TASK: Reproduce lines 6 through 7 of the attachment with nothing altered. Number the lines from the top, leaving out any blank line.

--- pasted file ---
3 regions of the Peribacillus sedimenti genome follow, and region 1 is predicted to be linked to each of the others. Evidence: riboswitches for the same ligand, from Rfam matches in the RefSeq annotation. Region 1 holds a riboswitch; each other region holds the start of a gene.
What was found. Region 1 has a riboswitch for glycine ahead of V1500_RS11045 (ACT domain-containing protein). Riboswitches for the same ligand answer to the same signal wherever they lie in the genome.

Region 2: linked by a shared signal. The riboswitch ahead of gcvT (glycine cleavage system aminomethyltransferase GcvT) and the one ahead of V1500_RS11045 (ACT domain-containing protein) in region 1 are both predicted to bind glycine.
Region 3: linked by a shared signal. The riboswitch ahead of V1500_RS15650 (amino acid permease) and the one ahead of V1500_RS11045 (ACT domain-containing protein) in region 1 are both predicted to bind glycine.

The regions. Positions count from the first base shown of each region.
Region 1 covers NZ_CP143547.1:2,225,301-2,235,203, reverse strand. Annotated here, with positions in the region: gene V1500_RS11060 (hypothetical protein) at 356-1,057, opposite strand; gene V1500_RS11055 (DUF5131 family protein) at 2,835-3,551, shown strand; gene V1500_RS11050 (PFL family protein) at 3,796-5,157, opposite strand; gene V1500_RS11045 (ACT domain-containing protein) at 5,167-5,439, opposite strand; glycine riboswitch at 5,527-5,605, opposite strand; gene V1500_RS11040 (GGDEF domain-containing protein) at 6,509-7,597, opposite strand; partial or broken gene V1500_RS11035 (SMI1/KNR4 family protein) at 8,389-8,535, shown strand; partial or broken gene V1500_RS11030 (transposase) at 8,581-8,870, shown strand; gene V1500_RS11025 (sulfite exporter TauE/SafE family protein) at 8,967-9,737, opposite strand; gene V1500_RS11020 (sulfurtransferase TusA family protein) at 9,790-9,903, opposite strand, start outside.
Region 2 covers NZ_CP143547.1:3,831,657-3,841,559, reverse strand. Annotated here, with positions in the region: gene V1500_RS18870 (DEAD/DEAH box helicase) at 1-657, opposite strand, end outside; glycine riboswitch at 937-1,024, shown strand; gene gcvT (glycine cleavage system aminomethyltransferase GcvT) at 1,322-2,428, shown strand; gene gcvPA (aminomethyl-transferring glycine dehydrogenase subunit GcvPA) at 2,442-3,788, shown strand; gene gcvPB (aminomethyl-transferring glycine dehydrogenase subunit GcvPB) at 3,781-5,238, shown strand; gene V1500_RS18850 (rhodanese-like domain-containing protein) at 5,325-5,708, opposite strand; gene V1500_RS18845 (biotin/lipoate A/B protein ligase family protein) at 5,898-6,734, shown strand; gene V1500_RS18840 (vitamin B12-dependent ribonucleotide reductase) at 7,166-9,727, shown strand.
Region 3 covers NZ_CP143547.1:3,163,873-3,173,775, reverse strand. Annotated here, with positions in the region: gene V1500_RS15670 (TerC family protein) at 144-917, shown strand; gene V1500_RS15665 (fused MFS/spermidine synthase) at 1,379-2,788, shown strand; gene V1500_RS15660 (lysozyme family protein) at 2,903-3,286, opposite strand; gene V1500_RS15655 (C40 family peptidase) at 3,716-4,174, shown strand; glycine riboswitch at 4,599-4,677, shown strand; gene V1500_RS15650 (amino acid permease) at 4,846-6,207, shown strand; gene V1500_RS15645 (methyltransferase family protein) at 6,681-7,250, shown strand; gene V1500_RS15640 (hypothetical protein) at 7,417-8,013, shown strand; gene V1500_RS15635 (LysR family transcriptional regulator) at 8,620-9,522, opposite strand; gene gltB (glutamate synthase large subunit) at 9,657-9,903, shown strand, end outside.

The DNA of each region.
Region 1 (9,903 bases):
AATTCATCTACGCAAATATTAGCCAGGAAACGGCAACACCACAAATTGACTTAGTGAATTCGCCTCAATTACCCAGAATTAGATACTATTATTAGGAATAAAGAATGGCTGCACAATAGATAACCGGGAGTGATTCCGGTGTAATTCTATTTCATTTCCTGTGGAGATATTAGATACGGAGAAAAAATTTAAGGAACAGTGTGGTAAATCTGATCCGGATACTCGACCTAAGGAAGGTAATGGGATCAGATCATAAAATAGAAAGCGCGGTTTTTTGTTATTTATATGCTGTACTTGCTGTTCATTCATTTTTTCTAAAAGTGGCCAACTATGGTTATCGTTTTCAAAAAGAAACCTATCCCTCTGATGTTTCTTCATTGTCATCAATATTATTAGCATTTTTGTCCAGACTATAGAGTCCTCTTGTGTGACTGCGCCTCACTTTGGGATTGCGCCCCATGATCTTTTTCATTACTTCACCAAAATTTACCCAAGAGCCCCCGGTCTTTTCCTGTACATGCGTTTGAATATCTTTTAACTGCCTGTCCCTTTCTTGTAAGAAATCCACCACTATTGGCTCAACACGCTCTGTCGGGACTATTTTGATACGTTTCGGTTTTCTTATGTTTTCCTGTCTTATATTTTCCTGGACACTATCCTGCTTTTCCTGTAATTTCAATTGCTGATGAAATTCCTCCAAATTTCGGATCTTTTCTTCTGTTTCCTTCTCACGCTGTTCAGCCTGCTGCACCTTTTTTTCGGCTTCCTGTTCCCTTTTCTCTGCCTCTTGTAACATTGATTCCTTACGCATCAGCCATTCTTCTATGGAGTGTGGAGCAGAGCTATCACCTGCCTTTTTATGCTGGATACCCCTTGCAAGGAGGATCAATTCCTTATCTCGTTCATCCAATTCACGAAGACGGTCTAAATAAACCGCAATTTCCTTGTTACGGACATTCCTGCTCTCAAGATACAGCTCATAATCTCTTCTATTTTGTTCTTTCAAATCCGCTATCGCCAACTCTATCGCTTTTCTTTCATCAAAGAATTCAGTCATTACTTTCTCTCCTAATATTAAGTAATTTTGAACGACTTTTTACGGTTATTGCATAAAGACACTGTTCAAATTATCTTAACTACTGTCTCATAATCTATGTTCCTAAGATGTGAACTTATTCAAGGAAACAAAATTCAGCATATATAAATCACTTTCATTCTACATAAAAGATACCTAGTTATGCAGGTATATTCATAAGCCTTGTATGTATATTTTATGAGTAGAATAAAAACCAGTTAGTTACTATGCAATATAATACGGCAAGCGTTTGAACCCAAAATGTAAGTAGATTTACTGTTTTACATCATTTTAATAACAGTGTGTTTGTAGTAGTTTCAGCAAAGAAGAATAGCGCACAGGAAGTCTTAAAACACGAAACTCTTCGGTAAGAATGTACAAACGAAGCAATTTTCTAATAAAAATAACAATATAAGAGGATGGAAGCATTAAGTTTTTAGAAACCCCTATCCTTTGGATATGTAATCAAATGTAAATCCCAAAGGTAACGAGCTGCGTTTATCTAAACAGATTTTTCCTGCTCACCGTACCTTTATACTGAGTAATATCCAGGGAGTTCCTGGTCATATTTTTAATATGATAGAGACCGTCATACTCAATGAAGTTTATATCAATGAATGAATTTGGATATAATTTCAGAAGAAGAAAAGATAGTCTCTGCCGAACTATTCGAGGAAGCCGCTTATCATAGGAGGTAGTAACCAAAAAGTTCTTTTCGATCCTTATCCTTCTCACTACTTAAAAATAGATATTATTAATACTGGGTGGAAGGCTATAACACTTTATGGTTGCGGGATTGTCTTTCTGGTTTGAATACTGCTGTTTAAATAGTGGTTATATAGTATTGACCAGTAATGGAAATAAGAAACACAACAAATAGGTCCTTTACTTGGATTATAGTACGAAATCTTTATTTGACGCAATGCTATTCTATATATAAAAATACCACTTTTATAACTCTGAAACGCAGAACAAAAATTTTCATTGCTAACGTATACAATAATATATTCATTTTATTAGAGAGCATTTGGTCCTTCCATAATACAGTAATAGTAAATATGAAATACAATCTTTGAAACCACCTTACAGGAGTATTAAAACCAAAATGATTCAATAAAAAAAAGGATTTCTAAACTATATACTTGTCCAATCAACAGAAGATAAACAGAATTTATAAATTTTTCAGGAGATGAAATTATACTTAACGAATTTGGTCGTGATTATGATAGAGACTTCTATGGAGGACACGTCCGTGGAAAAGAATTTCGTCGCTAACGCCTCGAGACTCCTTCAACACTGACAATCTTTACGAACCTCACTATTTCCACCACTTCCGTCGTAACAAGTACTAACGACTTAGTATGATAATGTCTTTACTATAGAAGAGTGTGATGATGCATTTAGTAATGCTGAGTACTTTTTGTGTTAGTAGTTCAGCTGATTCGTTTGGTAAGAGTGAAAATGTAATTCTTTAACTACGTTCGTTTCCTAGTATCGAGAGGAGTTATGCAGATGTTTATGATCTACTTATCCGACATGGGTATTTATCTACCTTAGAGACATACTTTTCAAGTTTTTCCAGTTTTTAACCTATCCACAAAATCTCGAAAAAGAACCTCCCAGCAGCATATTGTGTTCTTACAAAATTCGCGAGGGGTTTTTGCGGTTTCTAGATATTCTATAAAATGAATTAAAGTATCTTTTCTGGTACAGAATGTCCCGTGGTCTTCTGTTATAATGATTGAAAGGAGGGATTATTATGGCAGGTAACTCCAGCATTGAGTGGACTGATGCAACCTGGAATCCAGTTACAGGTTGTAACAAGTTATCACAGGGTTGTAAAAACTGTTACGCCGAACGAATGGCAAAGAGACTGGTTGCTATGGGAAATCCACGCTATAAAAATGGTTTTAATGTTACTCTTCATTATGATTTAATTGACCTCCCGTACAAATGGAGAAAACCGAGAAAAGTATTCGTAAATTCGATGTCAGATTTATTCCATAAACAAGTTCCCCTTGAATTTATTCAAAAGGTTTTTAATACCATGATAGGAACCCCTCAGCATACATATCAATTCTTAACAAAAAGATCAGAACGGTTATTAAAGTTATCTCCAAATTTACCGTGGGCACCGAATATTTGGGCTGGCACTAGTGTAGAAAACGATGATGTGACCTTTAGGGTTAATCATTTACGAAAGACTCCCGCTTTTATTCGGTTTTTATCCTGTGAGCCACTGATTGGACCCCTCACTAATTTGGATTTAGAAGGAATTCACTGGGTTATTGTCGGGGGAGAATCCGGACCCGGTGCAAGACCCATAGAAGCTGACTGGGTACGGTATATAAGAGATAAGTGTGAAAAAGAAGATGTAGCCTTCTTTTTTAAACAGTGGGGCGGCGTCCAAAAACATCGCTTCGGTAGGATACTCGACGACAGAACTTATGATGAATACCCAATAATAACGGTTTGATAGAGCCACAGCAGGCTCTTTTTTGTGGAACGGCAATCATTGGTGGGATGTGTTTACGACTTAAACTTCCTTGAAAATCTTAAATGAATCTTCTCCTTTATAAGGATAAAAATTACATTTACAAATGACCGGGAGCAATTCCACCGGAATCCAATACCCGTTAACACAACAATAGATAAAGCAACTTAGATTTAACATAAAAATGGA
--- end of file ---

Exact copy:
Region 1 covers NZ_CP143547.1:2,225,301-2,235,203, reverse strand. Annotated here, with positions in the region: gene V1500_RS11060 (hypothetical protein) at 356-1,057, opposite strand; gene V1500_RS11055 (DUF5131 family protein) at 2,835-3,551, shown strand; gene V1500_RS11050 (PFL family protein) at 3,796-5,157, opposite strand; gene V1500_RS11045 (ACT domain-containing protein) at 5,167-5,439, opposite strand; glycine riboswitch at 5,527-5,605, opposite strand; gene V1500_RS11040 (GGDEF domain-containing protein) at 6,509-7,597, opposite strand; partial or broken gene V1500_RS11035 (SMI1/KNR4 family protein) at 8,389-8,535, shown strand; partial or broken gene V1500_RS11030 (transposase) at 8,581-8,870, shown strand; gene V1500_RS11025 (sulfite exporter TauE/SafE family protein) at 8,967-9,737, opposite strand; gene V1500_RS11020 (sulfurtransferase TusA family protein) at 9,790-9,903, opposite strand, start outside.
Region 2 covers NZ_CP143547.1:3,831,657-3,841,559, reverse strand. Annotated here, with positions in the region: gene V1500_RS18870 (DEAD/DEAH box helicase) at 1-657, opposite strand, end outside; glycine riboswitch at 937-1,024, shown strand; gene gcvT (glycine cleavage system aminomethyltransferase GcvT) at 1,322-2,428, shown strand; gene gcvPA (aminomethyl-transferring glycine dehydrogenase subunit GcvPA) at 2,442-3,788, shown strand; gene gcvPB (aminomethyl-transferring glycine dehydrogenase subunit GcvPB) at 3,781-5,238, shown strand; gene V1500_RS18850 (rhodanese-like domain-containing protein) at 5,325-5,708, opposite strand; gene V1500_RS18845 (biotin/lipoate A/B protein ligase family protein) at 5,898-6,734, shown strand; gene V1500_RS18840 (vitamin B12-dependent ribonucleotide reductase) at 7,166-9,727, shown strand.